What these pins tell us about North Korea's Olympic chances
Enamel badges, featured in Made in North Korea, reveal the relationship between state and sporting success
North Korea’s decision to send athletes to the 2018 Winter Olympics, taking place in Pyeongchang, South Korea, was welcomed as a breakthrough in international relations. However, the one-party, totalitarian state has a fairly good history when it comes to the Games.
Sportsmen and women from North Korea have won medals in every summer’s game since 1964, and have a respectable record when it comes to the Winter sports too.
Part of the state’s success lies in the old, autocratic way it approaches sporting prowess; triumphant athletes have been given official titles and luxurious apartments in this highly militarized, impoverished country.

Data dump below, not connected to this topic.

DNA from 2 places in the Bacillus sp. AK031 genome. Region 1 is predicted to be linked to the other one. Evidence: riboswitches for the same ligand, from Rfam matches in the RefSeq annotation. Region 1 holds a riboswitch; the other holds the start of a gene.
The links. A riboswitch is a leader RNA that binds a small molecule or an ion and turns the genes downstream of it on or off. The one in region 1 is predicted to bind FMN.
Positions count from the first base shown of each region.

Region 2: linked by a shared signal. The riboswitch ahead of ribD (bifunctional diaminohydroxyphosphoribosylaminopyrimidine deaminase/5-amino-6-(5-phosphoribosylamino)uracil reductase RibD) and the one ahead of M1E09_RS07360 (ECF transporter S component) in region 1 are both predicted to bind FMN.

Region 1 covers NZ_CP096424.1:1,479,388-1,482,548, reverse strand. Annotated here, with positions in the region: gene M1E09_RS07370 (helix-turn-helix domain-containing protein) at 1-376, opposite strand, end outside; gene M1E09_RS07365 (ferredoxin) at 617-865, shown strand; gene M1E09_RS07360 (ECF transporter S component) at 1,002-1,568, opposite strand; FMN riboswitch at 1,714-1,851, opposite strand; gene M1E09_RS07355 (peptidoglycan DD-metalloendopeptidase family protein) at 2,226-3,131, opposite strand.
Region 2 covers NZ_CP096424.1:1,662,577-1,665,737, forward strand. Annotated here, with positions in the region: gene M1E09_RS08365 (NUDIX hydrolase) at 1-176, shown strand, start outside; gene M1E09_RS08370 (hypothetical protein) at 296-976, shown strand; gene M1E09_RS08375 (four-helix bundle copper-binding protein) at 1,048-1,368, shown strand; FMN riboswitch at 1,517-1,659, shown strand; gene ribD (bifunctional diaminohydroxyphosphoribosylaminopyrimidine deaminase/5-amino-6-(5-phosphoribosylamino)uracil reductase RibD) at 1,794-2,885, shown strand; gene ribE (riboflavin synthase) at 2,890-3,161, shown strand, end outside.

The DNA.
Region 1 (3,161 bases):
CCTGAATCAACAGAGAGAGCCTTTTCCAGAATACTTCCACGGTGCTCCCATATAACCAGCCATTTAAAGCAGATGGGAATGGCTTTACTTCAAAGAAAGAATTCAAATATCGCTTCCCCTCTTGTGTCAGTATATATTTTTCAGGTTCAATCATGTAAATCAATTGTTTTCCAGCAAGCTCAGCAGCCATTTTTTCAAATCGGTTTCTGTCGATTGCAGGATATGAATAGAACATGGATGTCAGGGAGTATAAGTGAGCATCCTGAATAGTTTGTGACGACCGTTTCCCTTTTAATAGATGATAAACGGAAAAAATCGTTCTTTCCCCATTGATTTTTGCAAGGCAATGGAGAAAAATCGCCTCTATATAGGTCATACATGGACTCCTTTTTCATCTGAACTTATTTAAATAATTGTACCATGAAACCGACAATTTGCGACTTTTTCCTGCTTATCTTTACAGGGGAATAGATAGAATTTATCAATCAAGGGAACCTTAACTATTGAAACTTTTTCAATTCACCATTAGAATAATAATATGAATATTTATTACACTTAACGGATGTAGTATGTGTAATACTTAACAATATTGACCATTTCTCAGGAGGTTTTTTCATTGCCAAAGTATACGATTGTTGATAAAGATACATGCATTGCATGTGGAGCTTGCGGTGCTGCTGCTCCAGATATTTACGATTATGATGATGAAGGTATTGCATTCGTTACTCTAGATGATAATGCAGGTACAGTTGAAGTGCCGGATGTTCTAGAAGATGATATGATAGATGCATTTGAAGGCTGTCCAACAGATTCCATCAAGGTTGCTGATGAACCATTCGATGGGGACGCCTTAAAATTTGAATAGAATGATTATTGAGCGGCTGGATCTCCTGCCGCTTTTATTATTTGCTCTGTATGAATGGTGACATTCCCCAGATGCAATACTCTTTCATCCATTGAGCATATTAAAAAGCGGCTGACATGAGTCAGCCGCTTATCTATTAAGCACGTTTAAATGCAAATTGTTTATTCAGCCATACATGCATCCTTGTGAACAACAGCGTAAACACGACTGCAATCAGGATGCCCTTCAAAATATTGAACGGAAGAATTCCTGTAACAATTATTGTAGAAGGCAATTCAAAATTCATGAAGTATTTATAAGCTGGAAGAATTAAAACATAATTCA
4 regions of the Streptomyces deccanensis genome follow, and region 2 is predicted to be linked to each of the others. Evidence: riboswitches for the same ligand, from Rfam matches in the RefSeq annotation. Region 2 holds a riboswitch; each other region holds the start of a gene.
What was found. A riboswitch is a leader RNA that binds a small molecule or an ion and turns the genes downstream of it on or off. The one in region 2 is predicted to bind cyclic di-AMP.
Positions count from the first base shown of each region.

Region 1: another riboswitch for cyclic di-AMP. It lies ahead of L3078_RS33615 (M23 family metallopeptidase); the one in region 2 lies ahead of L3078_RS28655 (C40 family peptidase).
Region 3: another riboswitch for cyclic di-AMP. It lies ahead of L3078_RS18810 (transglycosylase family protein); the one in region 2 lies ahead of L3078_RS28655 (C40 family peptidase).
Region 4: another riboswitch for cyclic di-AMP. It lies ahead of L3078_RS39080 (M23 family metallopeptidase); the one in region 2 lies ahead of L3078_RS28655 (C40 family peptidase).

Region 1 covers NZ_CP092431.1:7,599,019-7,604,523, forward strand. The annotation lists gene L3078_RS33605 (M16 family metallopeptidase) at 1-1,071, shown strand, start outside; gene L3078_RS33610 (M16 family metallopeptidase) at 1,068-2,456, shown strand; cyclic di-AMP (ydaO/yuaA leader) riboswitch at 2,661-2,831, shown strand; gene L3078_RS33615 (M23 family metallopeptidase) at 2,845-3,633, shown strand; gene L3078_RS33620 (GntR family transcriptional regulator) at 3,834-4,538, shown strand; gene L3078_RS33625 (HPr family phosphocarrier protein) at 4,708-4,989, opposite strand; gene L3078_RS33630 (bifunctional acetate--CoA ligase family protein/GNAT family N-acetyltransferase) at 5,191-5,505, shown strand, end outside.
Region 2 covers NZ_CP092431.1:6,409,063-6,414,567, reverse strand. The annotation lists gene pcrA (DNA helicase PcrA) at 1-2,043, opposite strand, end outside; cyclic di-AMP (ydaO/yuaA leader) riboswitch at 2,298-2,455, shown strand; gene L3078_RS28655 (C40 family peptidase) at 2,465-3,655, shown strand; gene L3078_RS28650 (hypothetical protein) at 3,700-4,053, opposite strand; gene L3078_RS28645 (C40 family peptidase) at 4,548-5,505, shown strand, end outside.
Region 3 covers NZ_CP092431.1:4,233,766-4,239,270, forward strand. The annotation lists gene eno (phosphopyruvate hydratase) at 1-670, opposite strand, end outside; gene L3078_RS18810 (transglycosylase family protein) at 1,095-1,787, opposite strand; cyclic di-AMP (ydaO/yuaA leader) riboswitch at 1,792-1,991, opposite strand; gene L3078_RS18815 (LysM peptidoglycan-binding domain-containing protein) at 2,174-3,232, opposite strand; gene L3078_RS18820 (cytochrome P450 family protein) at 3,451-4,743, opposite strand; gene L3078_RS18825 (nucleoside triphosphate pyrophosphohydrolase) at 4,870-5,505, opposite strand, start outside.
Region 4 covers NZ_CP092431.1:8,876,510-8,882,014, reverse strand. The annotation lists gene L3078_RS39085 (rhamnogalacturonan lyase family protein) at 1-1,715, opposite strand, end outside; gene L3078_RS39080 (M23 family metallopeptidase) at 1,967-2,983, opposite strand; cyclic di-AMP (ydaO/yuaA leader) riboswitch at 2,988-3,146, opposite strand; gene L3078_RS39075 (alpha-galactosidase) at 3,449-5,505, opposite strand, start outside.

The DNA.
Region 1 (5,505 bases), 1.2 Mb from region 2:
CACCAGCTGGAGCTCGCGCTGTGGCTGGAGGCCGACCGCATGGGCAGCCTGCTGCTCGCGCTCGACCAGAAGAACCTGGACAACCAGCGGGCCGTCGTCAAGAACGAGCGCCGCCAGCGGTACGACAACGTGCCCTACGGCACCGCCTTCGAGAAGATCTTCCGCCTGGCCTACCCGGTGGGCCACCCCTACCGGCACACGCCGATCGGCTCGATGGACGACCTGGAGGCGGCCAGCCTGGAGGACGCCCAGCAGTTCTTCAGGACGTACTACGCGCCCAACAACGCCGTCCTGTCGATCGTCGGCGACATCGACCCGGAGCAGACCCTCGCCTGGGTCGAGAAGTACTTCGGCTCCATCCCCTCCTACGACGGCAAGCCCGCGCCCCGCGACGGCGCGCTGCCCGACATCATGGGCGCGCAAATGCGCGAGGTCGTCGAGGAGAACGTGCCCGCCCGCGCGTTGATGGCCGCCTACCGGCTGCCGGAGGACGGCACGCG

These badges, featured in our new book, Made in North Korea, while not denoting any official achievements, are in keeping with the kind of state-led, celebration of sporting success once common in other communist countries during the 20th century.
The set above even includes a machinery badge, featuring a picture of an electricity pylon, alongside other, more conventional images of skating, swimming and gymnastics.
Viewers might be surprised to see a softball badge in this set (above). However, as Made in North Korea explains, “Under Japanese occupation (1910–1945) baseball was played in Korea but now only softball is played in the North, and with limited popularity.”
The set also includes two badges exhalting "Juche" or the North Korean philosophy of self reliance.
This set also features propagandist badges in among the Olympic disciplines. “‘Always Ready’ (second row from top, centre) is the motto of the Schoolchildren’s Union (for children aged 9 years to 14),” explains our new book. Clearly, whether on or off the field, a win for one North Korean is a win for all.
For more on graphic design behind the bamboo curtain, get Made in North Korea.